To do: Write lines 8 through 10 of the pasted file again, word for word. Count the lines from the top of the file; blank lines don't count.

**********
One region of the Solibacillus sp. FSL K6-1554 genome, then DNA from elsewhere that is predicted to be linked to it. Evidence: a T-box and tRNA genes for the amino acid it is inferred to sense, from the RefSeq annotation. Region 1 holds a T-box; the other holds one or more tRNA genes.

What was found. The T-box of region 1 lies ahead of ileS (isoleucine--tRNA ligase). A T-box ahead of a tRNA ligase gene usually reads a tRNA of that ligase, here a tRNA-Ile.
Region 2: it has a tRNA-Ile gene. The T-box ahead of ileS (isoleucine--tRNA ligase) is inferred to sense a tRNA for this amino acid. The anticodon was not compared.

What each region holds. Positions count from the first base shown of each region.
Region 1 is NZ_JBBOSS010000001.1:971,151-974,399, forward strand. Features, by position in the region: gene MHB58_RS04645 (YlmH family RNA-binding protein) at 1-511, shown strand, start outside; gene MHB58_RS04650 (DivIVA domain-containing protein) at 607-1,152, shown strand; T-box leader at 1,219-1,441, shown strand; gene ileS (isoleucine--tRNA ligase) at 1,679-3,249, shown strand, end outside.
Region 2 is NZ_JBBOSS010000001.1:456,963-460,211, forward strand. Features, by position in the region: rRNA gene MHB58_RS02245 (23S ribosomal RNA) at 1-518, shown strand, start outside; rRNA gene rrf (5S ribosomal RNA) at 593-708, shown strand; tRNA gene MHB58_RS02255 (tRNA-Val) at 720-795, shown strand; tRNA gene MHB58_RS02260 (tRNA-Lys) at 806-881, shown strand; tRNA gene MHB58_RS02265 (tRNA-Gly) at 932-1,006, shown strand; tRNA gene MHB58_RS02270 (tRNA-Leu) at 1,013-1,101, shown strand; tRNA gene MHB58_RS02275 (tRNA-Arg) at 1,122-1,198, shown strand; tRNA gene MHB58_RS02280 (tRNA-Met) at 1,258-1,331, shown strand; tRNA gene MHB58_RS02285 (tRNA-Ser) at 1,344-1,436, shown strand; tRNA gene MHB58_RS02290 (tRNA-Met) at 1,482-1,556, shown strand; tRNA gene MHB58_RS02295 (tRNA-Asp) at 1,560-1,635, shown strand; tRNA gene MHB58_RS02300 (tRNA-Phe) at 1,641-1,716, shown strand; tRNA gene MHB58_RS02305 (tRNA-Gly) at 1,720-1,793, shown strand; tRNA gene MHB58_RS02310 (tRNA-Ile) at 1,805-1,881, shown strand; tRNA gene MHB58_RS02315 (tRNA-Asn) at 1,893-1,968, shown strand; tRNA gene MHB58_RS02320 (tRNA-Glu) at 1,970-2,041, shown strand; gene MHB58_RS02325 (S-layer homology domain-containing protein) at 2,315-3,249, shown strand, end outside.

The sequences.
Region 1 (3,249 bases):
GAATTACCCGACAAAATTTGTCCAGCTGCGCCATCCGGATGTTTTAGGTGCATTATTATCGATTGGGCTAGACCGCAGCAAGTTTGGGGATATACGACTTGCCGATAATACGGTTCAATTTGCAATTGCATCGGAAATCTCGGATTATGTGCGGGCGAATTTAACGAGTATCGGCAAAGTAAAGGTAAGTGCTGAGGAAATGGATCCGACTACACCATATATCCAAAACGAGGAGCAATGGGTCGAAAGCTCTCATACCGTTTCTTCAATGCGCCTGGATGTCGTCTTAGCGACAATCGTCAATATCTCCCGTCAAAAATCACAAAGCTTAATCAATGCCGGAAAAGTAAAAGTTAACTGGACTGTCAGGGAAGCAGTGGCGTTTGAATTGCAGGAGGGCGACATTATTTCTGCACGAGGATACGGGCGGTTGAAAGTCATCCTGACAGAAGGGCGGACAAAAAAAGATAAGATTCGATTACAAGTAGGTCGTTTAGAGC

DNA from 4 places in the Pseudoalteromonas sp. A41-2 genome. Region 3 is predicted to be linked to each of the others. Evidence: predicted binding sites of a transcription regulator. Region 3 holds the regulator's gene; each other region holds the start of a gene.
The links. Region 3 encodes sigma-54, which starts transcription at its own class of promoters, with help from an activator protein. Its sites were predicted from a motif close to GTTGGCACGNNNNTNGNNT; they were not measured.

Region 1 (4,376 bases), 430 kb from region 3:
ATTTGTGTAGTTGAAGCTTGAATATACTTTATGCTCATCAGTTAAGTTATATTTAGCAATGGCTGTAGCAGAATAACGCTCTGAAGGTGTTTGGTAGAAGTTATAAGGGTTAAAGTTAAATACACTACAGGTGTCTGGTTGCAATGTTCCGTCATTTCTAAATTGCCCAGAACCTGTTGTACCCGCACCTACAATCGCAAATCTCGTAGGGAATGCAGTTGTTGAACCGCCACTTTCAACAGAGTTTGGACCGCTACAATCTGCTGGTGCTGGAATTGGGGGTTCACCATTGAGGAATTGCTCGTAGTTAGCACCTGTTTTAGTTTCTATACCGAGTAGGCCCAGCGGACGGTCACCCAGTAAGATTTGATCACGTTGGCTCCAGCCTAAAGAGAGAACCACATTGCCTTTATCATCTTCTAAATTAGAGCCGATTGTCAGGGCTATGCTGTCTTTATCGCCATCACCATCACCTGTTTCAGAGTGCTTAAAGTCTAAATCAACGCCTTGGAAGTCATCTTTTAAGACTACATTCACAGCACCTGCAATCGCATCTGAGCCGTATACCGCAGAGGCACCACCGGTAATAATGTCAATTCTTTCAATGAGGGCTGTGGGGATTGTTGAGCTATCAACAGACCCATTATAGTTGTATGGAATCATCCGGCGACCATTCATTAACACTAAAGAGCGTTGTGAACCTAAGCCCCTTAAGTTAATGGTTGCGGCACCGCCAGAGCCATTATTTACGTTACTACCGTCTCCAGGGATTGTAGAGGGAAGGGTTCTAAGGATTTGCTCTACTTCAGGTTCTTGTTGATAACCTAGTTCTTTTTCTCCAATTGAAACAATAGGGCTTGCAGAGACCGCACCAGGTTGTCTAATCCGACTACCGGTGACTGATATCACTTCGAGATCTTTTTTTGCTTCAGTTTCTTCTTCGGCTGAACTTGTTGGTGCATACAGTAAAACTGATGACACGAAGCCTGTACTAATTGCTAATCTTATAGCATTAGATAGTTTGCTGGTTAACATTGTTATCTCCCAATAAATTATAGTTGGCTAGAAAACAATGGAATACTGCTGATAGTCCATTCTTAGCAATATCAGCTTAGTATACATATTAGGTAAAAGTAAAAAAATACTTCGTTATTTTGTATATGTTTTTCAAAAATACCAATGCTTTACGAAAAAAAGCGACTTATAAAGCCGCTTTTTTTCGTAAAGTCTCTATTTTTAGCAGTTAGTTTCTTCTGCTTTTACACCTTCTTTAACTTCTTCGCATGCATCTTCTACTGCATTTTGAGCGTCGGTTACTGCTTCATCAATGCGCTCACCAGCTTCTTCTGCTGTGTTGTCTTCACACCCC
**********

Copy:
Region 1 (3,249 bases):
GAATTACCCGACAAAATTTGTCCAGCTGCGCCATCCGGATGTTTTAGGTGCATTATTATCGATTGGGCTAGACCGCAGCAAGTTTGGGGATATACGACTTGCCGATAATACGGTTCAATTTGCAATTGCATCGGAAATCTCGGATTATGTGCGGGCGAATTTAACGAGTATCGGCAAAGTAAAGGTAAGTGCTGAGGAAATGGATCCGACTACACCATATATCCAAAACGAGGAGCAATGGGTCGAAAGCTCTCATACCGTTTCTTCAATGCGCCTGGATGTCGTCTTAGCGACAATCGTCAATATCTCCCGTCAAAAATCACAAAGCTTAATCAATGCCGGAAAAGTAAAAGTTAACTGGACTGTCAGGGAAGCAGTGGCGTTTGAATTGCAGGAGGGCGACATTATTTCTGCACGAGGATACGGGCGGTTGAAAGTCATCCTGACAGAAGGGCGGACAAAAAAAGATAAGATTCGATTACAAGTAGGTCGTTTAGAGC

DNA from 4 places in the Pseudoalteromonas sp. A41-2 genome. Region 3 is predicted to be linked to each of the others. Evidence: predicted binding sites of a transcription regulator. Region 3 holds the regulator's gene; each other region holds the start of a gene.